Twenty-one of these had been taking ART for longer than 6 months, and the other eight had started ART within the previous 2 weeks. Several ART side effects were reported by the study participants, including those with physiological and psychological symptoms. Below are some of the ART-related discomforts that were often mentioned.

Digestive system: Digestive system issues like diarrhea, dry mouth, nausea, vomiting, and weight loss/gain were most frequently mentioned. Although digestive side effects were mild for most participants, for a few, the frequency and intensity were so severe that they would use terms like “totally empty” to describe their state of mind after a serious episode. Side effects this severe may even interfere with a patient’s food intake and treatment decisions. A 40-year-old male participant vividly shared his experience of diarrhea

I had severe diarrhea and lost a lot of weight. I must be dying. I couldn’t keep anything down and I didn’t want to eat anything. [I kept eating] just because my family kept telling me to think about my children; otherwise, I would not have wanted to stay in the hospital and deal with the ART side effects.

The size of ART pills can also exacerbate a patient’s digestive side effects. For example, the didanosine (ddI) tablet is large to swallow, so to take this medication, one need to first chew the tablet, during which time the taste and odor may trigger a nauseous reaction. As attested by one 66-year-old patient “The pill is too big. After I chew that big tablet, I feel very nauseous and have a stomach ache.”

Pancreatitis: A more serious kind of side effect impacted a few patients. It has been well documented that some HIV medications, such as didanosine (ddI) and stavudine (d4T), can cause more severe side effects like pancreatitis, which results from the interaction between the ingredients in the medicine and certain digestive enzymes [26,27]. Without appropriate treatment, pancreatitis can be lethal. A 30-yearold male described his experiences, which started with acute abdominal pain:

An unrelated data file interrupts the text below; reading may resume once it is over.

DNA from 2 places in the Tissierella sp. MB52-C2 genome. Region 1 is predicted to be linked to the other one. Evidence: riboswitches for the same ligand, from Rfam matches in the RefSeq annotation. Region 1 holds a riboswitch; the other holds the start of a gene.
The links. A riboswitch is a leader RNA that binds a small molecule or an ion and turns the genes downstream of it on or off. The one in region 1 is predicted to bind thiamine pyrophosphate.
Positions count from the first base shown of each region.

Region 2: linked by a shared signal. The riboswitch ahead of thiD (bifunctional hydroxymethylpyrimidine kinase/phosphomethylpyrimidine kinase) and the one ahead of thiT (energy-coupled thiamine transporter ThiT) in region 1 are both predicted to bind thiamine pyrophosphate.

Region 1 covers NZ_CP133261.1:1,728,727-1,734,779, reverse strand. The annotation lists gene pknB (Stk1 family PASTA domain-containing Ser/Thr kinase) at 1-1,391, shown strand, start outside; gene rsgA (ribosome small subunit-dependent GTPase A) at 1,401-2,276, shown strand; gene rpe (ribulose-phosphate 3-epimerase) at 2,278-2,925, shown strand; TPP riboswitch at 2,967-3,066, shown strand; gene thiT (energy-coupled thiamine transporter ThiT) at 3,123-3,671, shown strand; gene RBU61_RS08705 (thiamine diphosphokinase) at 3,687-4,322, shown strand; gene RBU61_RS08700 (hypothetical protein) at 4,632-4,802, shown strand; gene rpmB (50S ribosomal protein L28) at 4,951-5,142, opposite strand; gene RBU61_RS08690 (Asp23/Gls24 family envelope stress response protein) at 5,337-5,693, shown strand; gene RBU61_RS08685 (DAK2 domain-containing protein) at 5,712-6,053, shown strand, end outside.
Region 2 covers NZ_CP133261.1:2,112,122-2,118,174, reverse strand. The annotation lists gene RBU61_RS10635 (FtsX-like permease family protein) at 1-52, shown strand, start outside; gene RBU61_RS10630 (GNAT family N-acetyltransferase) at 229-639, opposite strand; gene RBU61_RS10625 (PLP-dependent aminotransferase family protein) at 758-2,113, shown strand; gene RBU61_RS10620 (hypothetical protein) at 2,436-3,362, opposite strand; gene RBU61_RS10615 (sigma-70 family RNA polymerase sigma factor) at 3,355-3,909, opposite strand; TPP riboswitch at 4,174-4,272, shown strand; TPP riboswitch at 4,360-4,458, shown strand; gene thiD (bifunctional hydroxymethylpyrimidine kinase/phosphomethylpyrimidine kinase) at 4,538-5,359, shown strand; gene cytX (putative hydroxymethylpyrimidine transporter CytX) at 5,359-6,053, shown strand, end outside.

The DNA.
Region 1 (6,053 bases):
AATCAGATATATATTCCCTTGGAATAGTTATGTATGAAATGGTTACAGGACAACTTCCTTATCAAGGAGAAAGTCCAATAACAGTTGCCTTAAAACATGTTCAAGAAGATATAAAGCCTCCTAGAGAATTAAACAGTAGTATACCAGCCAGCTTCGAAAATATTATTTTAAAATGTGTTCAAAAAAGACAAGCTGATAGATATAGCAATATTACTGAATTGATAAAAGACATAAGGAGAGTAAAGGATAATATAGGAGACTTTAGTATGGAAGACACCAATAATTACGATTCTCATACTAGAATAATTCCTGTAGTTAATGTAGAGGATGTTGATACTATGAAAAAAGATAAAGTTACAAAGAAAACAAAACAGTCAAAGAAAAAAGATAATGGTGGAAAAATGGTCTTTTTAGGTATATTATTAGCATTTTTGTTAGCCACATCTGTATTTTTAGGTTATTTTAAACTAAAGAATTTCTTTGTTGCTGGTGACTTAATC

I was suffering severe pain from noon to midnight. I couldn’t tolerate it anymore, so I came into the emergency room here. I was . . . diagnosed with pancreatitis. They [physicians] checked my enzymes. Some of the enzymes were normal and some were not . . . They all believed these symptoms were side effects from ART. And I heard that chewing the tablet in my [ART] combination is bad for the pancreas.

The pain caused by pancreatitis can be so intense that it can overwhelm the ability of narcotics to suppress it. One interviewee perceived his experiences of hospitalization through the prism of pain brought on by acute pancreatitis: “I was constantly given the pain medicine,” he said, “and I still remember that the pain kept me awake, even with all those narcotics.”

Dermatological symptoms: The second most complained about side effect was skin issues, including, but not limited to, change of skin tone, skin rashes, and hair loss. For instance, a 37-year-old female told us that after she started ART, she noticed her skin turning black and looking like charcoal. The darkening of skin tone occurred not just on her trunk but also on her face, which was understandably very distressing to her. Other skin-related side effects included uncomfortable sensations and itches. Participants complained of a burning and tingling sensation all over their bodies. Besides the physical discomfort they cause, skin-related side effects may have significant implications for patients’ social lives, especially in China, where HIV stigma is still rampant. Visible changes to a patient’s skin may be perceived by others as a “mark of disease” and may solicit unwanted attention. One 42-year-old male participant decided to wear long sleeves constantly, even during summer, because of skin rashes on his arms. During his interview, which occurred in late summer, he pointed to his unseasonal clothing, said:

Did you wonder why I am not wearing short sleeves? It is because those scars are still there, so I can only wear long-sleeved shirts. I wish summer would go faster, especially when I see my coworkers wearing shorts and tank tops, while I have to have my long sleeves on. People keep asking me: “Hey, don’t you feel hot?” I always tell them that I am allergic to sunlight.

Neurological symptoms: Many study participants also complained of numbness, using a variety of illuminating metaphors to describe their feelings. Among these was “a sensation of electric shock,” “being frozen,” “like wearing tight shoes,” and “walking barefoot on a gravel path.” While many of the participants stated that the numbness was usually constant and long lasting, it could become worse during sleep. The feeling of numbness could be mingled with other unpleasant sensations, such as soreness and throbbing pain, which prevented patients from getting restful sleep at night. One 46-year-old male participant described how the spreading and encroaching numbness had caused him insomnia for several nights:

The numbness crept up from my feet and spread out over my body. Just like with an electrical shock, the feet feel it the worst. During the night, my feet are so sore, numb, and swollen that I can hardly sleep. The pain is so constant. I can hardly close my eyes.